Goodbye, my almost


In a moment of pure feminine guilty pleasure I bought the entire first season of “Felicity” at a used DVD store.

“Felicity” was the anthem of my early college years, and I’ve always had a soft spot for the show. I started watching episode after episode, savoring it like a rare find of a favorite ice cream flavor. I didn’t want to watch them all too quickly! I was so amazed to find the sheer innocence that was then considered risquÃ(c) and the amazing advice and life lessons that were intertwined in Keri Russell’s curly hair.

At the end of one episode, we hear the voice-over of Felicity’s best friend, and she mentions something along the lines of how everyone you care about was at one time a complete stranger, even your soulmate was a stranger at some point. The line hit me so hard, not because of its simple truth, but the reverse notion as well. That someone who was at one point in your life so important to you can make the transition back to being a stranger.

In an earlier column I talked about the differences between an “almost” and a “beshert,” and how I will always have a special place in my heart for that “almost” who helped me to find myself and the person that I’m supposed to be with. What I realize now is that as time goes by, my “almost,” just like nearly every memory of old friendships, is starting to fade in importance. When I look back at the things we did, the conversations we had, the arguments and even the laughter, it’s all started to fade into the category of, well, not so important.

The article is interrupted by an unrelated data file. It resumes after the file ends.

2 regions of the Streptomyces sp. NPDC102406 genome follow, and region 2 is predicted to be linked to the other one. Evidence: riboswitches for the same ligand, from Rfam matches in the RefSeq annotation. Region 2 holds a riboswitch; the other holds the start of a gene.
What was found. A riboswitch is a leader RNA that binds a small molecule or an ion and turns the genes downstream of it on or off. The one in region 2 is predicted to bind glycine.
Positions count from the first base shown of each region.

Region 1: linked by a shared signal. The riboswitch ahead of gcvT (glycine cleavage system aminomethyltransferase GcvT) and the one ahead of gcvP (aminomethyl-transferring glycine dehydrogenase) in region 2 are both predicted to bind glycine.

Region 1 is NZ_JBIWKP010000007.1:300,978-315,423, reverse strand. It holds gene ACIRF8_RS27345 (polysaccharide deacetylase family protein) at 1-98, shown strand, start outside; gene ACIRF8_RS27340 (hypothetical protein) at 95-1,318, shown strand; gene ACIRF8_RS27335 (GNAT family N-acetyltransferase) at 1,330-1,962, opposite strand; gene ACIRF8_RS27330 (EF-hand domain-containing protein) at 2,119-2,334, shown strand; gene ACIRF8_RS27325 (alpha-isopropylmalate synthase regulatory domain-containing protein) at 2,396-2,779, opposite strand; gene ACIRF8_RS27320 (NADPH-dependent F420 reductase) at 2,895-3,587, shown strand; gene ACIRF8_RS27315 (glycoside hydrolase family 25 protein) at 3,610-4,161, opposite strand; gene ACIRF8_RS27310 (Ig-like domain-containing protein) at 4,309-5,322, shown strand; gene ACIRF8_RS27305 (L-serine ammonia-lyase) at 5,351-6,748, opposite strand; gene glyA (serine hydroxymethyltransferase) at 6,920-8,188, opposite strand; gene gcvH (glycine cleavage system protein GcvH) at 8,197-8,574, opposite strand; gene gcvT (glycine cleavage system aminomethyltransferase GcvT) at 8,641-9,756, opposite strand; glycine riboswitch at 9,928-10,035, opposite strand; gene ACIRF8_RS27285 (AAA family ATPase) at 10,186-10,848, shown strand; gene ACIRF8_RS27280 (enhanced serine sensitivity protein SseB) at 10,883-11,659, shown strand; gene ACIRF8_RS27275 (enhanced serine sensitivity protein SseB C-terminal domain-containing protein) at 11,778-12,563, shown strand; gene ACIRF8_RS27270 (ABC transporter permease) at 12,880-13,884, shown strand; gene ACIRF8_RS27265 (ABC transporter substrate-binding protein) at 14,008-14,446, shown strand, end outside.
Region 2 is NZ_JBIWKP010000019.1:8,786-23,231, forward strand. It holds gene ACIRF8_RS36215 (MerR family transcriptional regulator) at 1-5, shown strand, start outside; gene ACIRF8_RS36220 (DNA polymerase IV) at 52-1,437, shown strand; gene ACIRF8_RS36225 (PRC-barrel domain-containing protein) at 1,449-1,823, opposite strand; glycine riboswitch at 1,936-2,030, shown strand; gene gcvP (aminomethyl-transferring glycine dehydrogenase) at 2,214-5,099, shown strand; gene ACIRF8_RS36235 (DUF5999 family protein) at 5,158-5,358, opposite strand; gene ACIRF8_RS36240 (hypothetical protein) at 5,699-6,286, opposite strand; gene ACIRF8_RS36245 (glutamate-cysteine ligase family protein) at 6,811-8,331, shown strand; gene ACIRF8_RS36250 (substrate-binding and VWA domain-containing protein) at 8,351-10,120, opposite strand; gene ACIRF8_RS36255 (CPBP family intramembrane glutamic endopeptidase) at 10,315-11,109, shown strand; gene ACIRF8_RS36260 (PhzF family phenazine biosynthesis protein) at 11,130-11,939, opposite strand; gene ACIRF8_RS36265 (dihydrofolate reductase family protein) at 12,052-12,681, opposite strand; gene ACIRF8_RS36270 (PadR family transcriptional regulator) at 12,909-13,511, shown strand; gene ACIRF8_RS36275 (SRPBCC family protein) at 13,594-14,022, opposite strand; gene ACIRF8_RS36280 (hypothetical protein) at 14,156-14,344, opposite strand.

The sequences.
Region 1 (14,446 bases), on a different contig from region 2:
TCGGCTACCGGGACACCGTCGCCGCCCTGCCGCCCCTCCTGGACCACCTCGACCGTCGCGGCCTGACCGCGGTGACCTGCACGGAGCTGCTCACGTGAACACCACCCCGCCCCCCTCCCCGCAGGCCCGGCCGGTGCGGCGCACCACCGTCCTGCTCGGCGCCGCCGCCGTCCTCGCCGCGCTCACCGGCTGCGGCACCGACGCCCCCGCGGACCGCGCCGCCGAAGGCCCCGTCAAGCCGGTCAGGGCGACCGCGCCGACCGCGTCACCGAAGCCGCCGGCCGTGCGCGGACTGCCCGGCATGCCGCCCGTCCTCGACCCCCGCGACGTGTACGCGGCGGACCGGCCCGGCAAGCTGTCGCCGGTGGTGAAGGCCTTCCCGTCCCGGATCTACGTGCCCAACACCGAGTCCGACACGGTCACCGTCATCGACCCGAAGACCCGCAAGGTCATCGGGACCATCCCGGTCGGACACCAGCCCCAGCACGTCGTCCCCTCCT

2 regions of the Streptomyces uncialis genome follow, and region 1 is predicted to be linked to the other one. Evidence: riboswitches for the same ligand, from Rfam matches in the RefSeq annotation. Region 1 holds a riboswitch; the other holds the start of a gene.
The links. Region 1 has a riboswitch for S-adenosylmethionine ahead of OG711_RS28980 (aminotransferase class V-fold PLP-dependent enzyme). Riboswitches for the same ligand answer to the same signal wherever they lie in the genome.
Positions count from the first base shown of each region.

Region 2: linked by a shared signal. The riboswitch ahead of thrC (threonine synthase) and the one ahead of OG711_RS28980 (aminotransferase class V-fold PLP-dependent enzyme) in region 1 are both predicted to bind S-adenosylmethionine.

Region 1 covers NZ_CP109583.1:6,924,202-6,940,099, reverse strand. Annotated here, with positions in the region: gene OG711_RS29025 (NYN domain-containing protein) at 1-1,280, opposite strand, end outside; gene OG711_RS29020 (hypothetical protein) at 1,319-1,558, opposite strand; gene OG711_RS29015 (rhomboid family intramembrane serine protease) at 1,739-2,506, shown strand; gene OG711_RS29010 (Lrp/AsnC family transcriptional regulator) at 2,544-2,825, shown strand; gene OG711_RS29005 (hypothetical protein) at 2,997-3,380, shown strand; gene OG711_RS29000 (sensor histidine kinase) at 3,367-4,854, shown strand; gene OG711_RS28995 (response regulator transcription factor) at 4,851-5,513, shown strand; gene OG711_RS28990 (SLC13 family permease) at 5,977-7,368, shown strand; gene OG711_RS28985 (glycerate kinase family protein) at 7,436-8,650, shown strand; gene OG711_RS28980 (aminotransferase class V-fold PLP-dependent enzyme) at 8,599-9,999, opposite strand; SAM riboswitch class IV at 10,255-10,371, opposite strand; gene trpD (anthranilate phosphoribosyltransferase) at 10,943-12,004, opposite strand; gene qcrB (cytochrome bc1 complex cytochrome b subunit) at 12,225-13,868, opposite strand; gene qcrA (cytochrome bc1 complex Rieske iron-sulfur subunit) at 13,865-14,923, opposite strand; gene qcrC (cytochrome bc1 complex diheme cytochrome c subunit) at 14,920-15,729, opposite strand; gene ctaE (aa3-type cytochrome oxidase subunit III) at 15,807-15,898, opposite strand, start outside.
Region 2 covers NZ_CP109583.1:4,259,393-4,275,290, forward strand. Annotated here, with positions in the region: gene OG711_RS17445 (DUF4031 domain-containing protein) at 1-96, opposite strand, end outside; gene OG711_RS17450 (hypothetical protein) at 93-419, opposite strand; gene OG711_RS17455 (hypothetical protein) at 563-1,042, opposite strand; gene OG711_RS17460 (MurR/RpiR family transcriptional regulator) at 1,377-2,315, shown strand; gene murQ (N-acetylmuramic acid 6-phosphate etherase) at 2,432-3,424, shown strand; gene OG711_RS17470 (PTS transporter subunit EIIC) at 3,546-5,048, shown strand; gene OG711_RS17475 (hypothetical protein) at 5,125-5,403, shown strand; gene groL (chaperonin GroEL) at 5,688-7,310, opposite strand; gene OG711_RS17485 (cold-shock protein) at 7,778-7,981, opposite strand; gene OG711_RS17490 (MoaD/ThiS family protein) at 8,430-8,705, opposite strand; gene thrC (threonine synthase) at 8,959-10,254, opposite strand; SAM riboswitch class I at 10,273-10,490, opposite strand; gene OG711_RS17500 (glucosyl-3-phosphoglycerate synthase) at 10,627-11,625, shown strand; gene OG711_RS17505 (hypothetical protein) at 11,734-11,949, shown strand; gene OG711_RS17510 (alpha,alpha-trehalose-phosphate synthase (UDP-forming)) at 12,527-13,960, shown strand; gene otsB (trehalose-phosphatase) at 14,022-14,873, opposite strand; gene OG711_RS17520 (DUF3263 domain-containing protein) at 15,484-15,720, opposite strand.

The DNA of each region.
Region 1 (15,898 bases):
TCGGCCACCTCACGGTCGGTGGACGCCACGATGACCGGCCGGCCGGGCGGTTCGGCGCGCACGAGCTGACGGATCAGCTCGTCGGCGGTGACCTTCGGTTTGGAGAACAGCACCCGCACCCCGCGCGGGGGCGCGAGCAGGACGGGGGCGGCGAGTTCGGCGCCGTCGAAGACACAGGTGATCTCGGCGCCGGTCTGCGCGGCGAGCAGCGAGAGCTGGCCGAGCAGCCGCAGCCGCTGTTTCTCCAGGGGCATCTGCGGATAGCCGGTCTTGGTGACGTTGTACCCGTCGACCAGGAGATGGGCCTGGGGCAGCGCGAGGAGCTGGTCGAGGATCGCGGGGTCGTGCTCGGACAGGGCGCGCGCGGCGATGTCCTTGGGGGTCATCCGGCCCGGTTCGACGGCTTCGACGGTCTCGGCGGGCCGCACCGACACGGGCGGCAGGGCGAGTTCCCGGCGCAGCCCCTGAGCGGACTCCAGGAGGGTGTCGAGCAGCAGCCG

Since meeting my beshert I have continuously thought, “Oh, so this is what life is supposed to be like….” No little arguments, no tears, no fighting about everything, no self-doubt about the person that I am and the things that I want in life. At this point, nearly a year after ending things with my “almost,” I’ve stopped thinking about him all the time; I don’t really wonder what he is up to, and when I am in his “neck of the woods,” I don’t look around wondering if I’ll spot him. I’ve stopped thinking about what his friends are up to and if they are getting together for events. All of those cares and concerns have slowly seeped out of my train of conscious thought, and I am now free to experience life anew.